Thomas, a farmer for “donkey’s years,” as he says, eats his pasta al dente. It’s a new habit. Before he’d throw it in the pot and forget to watch the clock.
“The good thing about pasta is that even when it’s overcooked, you can still kind of eat it,” he’d tell himself in consolation. But not anymore. Since last year when he learned that the firmness in pasta is not just about the cook or the producer, but mainly about the level of protein in the wheat, he’s become a stickler for timing.
A producer of wheat, barley and cotton in Nikaia in Larissa, central Greece, Thomas, now 38, decided last year to enroll in the educational seminars organized every year by Melissa Kikizas Food Products, one of Greece’s biggest pasta producers, and one of his clients.
“Sure, experience, the stuff we were taught by our fathers, is great, but some things have changed,” Thomas tells Kathimerini of his decision to further his education. “There are new methods in every step from production to sales, even different cultivation times. You acquire a different reasoning and start to care more about quality.”
This is what the seminars are all about, says Alexandros Kikizas, the company’s CEO and grandson of its founder.
“Those who join the program come out feeling that the final product, that small packet of pasta, is theirs. It’s one thing to just sell your wheat to an industry and another knowing exactly where it’s going and what happens after delivery.”
This year, the program has been significantly upgraded with the foundation of the Melissa Wheat Academy, where 30 producers, under contract with the company, will have the opportunity to attend educational seminars, in cooperation with the American Farm School in Thessaloniki, northern Greece. Once the course has been completed, one of the farmers will receive a full scholarship worth 8,000 euros for the school’s year-long certification program in Contemporary Agricultural Practices, which covers the cost of tuition fees, accommodation and food.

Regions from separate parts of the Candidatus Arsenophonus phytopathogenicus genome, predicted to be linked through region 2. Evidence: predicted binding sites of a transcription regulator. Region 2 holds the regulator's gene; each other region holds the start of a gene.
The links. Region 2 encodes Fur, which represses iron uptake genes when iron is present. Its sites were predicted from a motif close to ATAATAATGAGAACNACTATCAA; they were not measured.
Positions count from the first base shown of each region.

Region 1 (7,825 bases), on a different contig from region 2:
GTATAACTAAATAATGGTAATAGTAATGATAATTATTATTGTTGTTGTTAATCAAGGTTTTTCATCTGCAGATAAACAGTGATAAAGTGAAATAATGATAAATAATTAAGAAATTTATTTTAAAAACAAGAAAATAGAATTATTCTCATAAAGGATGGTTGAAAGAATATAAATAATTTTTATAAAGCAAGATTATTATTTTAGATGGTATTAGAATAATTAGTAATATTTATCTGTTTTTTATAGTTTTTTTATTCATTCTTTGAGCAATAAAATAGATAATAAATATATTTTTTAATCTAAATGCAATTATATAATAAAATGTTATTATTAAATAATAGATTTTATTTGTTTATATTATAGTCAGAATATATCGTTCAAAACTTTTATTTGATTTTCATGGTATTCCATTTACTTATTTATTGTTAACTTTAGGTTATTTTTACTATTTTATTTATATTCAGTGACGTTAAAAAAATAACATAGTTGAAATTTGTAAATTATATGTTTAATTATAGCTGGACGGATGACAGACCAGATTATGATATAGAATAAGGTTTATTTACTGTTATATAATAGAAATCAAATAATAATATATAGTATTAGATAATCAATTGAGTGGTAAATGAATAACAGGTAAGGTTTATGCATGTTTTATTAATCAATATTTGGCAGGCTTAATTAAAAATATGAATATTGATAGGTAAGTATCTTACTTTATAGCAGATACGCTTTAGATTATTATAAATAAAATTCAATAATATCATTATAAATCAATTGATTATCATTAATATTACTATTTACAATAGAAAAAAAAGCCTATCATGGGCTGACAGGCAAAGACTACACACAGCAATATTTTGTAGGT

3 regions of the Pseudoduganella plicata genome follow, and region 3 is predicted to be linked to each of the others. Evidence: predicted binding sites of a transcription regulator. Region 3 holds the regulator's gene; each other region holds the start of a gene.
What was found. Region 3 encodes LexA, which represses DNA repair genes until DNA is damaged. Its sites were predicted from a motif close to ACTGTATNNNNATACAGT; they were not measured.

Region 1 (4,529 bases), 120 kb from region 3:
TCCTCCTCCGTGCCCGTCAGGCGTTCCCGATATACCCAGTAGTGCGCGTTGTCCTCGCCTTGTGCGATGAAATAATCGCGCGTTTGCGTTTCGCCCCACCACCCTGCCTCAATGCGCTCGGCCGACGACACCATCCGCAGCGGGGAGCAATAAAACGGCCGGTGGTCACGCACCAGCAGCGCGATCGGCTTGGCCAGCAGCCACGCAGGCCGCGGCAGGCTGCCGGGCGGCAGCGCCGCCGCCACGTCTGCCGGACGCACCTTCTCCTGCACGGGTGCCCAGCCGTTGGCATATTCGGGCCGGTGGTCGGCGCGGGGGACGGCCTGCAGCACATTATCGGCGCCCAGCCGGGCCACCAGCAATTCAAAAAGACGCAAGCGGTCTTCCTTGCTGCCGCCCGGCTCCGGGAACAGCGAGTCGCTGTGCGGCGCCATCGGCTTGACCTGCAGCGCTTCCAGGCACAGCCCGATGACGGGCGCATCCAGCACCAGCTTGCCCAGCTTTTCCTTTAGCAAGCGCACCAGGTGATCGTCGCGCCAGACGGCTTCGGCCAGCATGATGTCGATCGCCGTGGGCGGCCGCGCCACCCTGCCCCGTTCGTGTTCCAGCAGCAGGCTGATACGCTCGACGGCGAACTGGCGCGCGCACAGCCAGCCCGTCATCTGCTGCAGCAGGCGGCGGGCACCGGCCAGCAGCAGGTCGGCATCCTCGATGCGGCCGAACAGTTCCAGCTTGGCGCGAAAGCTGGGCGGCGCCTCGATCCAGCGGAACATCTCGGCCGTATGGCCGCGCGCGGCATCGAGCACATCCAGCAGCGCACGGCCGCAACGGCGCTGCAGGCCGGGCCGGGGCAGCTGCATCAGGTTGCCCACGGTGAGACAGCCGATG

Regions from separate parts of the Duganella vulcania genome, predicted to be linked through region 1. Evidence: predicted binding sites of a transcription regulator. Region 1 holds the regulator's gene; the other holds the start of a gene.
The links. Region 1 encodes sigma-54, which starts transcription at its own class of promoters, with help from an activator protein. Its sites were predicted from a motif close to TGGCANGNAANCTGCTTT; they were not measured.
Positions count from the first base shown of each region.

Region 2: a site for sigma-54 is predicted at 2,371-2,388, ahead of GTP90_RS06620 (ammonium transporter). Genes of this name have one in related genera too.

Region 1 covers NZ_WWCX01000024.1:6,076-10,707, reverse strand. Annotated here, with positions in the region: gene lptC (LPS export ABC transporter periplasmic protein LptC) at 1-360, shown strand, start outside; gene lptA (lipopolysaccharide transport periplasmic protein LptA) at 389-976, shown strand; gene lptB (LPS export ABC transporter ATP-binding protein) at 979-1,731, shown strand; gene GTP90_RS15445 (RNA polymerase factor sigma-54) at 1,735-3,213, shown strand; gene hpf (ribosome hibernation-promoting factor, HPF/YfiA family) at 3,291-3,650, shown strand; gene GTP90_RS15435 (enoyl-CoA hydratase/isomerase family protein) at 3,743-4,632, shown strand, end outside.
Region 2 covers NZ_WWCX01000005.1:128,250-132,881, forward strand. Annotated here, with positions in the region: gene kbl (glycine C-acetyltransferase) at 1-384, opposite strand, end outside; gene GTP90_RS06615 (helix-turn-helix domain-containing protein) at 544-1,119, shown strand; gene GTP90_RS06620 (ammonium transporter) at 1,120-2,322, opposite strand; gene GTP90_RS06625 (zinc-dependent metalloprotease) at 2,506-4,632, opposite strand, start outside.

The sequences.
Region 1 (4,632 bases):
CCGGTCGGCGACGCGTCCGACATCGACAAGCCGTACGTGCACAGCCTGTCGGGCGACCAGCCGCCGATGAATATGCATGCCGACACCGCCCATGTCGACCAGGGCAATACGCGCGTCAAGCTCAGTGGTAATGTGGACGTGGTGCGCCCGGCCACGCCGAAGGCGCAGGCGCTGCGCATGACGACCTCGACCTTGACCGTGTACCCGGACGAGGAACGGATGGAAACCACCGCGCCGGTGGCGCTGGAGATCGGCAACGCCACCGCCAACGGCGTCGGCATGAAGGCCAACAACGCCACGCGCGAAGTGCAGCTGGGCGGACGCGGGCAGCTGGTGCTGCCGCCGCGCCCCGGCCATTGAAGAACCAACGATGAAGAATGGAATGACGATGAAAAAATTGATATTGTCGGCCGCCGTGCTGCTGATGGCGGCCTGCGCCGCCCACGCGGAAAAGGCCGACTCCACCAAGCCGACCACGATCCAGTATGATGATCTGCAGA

“We noticed that young farmers were leaving their parents’ fields and weren’t proud about saying they were farmers,” says Kikizas. “At the same time, the various problems they have had to overcome began having an impact on quality. Cost-cutting efforts started to override those to produce a good-quality product. So the aim of this initiative is to help farmers return to their fields, to be proud of what they do, to love the land and also to come closer to the final recipient of their products, the industry, and learn about its needs. Just as we who produce pasta consider the needs of the consumer, so the farmers need to know what their requirements are.”
As part of their education at the Melissa Wheat Academy, the farmers visit the plant and production line.
“We show them, for example, pasta made with the best possible products and pasta resulting from more mediocre products. This helps them automatically understand why the industry wants a product that is as high in protein as possible and a nice blond color, why we insist on quality,” says Kikizas.
The farmers also learn about modern cost-management methods, such as precision farming or controlled fertilization, as well as attending classes in theory.
“Some classes are held at the school and others in the fields, with the farming machinery, on the tractor,” says Kikizas.